TL;DR Imo, one of Perl 6's notable strengths is its approach to its specification. Imo companies will love it. I can see it becoming a primary tool for driving P6 forward in just the right way.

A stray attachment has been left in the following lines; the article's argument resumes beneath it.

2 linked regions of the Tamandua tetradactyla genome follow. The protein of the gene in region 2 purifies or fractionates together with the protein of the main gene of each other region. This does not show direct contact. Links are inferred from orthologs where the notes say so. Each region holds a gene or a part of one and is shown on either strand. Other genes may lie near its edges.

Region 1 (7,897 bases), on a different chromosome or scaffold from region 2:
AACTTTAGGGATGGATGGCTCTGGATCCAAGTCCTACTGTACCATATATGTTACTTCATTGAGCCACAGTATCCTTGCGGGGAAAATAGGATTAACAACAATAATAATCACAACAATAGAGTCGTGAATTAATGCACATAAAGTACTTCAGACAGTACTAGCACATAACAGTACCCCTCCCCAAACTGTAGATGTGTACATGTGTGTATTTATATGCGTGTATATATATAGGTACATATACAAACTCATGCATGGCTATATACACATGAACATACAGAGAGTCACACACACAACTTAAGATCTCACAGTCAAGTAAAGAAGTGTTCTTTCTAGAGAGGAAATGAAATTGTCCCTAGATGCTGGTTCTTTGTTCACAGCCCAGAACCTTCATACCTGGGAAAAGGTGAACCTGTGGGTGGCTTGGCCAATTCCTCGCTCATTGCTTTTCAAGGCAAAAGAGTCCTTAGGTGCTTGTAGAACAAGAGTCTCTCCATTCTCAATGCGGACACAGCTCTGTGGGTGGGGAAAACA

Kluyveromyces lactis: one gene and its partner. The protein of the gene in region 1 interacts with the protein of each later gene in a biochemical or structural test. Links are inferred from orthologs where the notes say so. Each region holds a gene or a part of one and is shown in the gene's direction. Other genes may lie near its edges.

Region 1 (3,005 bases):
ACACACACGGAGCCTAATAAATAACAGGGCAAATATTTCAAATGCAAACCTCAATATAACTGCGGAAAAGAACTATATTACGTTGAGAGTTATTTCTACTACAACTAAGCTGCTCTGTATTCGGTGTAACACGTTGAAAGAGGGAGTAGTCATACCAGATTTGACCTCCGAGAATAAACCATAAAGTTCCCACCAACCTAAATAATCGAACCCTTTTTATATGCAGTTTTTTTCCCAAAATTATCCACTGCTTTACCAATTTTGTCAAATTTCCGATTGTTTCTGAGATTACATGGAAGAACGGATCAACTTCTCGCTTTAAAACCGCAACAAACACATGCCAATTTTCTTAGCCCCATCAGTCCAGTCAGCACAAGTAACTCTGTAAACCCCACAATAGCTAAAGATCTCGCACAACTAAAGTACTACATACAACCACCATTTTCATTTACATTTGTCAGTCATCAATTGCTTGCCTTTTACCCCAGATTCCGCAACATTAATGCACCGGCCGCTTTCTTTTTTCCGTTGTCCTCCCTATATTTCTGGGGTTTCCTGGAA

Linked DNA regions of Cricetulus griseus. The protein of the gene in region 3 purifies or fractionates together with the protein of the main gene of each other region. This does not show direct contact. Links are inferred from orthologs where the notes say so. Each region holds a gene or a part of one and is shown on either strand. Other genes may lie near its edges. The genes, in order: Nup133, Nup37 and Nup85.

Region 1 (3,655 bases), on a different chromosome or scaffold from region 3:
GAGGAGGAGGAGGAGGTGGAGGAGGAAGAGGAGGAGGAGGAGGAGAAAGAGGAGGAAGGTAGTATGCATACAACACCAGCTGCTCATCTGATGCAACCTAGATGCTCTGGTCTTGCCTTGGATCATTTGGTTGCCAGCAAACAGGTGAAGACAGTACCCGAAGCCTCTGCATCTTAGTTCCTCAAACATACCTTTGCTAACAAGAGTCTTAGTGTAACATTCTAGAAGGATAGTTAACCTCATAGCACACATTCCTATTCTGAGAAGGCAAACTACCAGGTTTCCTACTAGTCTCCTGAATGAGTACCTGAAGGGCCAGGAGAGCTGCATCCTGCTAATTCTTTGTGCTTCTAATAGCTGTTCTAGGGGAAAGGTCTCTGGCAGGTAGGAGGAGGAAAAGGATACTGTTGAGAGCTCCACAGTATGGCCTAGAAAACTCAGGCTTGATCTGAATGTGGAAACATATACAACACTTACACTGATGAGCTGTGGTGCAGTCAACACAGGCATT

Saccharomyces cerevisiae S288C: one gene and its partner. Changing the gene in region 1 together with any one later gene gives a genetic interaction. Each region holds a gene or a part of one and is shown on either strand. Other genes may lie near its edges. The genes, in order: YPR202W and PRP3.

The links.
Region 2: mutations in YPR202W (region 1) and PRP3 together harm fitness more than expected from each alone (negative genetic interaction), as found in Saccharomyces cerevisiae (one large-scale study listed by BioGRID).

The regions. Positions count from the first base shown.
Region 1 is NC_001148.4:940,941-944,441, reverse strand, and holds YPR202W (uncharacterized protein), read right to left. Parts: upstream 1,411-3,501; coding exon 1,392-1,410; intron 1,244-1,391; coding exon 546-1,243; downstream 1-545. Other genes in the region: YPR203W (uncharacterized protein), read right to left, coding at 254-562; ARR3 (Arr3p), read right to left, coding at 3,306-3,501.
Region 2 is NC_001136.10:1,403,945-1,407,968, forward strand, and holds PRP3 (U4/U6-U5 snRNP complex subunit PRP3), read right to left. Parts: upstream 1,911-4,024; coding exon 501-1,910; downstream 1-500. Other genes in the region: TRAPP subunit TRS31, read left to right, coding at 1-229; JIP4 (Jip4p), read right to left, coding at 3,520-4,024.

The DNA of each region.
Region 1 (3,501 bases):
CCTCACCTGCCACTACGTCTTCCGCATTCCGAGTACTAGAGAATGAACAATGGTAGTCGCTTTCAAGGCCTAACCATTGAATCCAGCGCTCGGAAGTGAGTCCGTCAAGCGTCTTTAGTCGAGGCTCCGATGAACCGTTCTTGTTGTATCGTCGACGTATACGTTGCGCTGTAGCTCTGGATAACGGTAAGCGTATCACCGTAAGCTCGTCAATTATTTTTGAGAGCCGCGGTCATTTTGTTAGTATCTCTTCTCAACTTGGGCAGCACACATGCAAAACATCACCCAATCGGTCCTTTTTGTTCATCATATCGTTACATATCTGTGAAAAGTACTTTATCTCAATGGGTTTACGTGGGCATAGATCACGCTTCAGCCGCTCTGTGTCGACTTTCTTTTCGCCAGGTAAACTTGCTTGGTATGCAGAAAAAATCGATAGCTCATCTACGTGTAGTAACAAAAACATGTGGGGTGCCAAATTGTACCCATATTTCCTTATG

---- Steve has already answered with the short version of some of what I say below, and I agree with what you (Darren) said in your reply to him. So perhaps this is more for ToddAndMargo or other readers. >From the start in 2000, Larry intended that the P6 project would distinguish between various distinct notions of "specification": * An evolving set of English documents that would be used to guide compiler developers attempting to write a compiler that implements that "specification". For the last few years P6 project leaders have been calling these "Design Documents". The latest/last versions of these are stored at design.perl6.org. They are now largely an historical footnote -- calling these or any other English language documents a "specification" was explicitly deprecated some years ago. * An evolving set of English documents that would be used to guide end users attempting to understand or write P6 code. Aka end user documentation. The latest version of this is stored at doc.perl6.org. Contributors can draw insight from the design documents (as per previous bullet point) but are supposed to focus on the only remaining specification (as per the next bullet point). * An evolving Executable specification that emerges from that effort. A compiler **must** match **100%** of this executable specification if the compiler is to be officially allowed to claim it implements that specification. This is what the 6.c specification is and what the 6.d specification will be. * The 6.c specification is stored at https://github.com/perl6/roast/tree/6.c (Maybe we should change the description from "Perl 6 test suite" to "Perl 6 language specification".) There's also a 6.c errata at https://github.com/perl6/roast/tree/6.c-errata which, aiui, is what the monthly Rakudo releases target. So, anything you read in English, like "doesn't yet implement macros" is... written in English and is not part of a Perl 6 language specification, per contemporary P6 usage of the word "specification". > So I think it is reasonable for Rakudo to actually implement ALL of 6.c > before too long, that it would catch up, and otherwise the intent is that > Rakudo would be leading on things that eventually become 6.d etc later. Aiui Rakudo's HEAD implemented all of 6.c (on at least one platform) as of December 25th 2015 and each subsequent monthly release has as well. (Well, actually, all of 6.c.errata.) In principle this is an excellent foundation for manageable (in tech and business senses), systematic, community driven, compiler dev mediated, language stability, backwards compatibility, and evolution. If someone (or some company) wants to drive the language forward, then they work with the community to propose changes to the test suite for 6.d or some later 6.* version. These changes test that the particular features they want are working. Community members can do things like attaching a time-limited incentive for compiler devs to alter the compiler to pass some particular set of new tests. Indeed, I imagine it would be fairly easy to set up a flow of direct micro-funding of whatever a given community participant considers more important to them. If it's backwards compatibility, then write tests that ensure that backwards compatibility if they haven't already been written and/or add incentives to currently failing/skipped tests. A similar approach applies for those wanting more test coverage of existing features, or new features. -- raiph On Tue, Jul 25, 2017 at 11:23 AM, Darren Duncan <dar...@darrenduncan.net> wrote: > There's a key difference however. > > While programming languages continue to evolve, the expectation is that a > production-complete Rakudo would always be a functional superset (or equal > to) the Perl 6 language specification which is current at the time. > > So I think it is reasonable for Rakudo to actually implement ALL of 6.c > before too long, that it would catch up, and otherwise the intent is that > Rakudo would be leading on things that eventually become 6.d etc later. > > The original question would be more accurately phrased, "Any idea when > Rakudo will release implementing the full Perl 6.c?" > > -- Darren Duncan > > On 2017-07-25 1:02 AM, Elizabeth Mattijsen wrote: >> >> If that is the question, the answer is: the junction of “never" and “now". >> Which would also be the answer for Pumpking Perl 5, or any other programming >> language like ever. Because as long as people are using it, a programming >> language will evolve. Much like any human endeavour I would say. >> >>> On 25 Jul 2017, at 09:42, Andrew Kirkpatrick <uberm...@gmail.com> wrote: >>> >>> I assume the meaning is, roughly when is the implementation expected >>> to cover the entire spec? >>> >>> Answering this is probably an exercise in futility, because its up to >>> the community and not anyone in particular. >>> >>> On 25 July 2017 at 17:00, Elizabeth Mattijsen <l...@dijkmat.nl> wrote: > > [snip] > >>>>> >>>>> >>>>> Any idea when the full Rakudo will be released? >>>> >>>> >>>> What do you mean by “the full Rakudo” ? Rakudo Star is the Rakudo >>>> compiler release with a set of useful modules added (“batteries included”). >>>> >>>> So you could argue that Rakudo doesn’t get fuller than with Rakudo Star! >> >> > -- raiph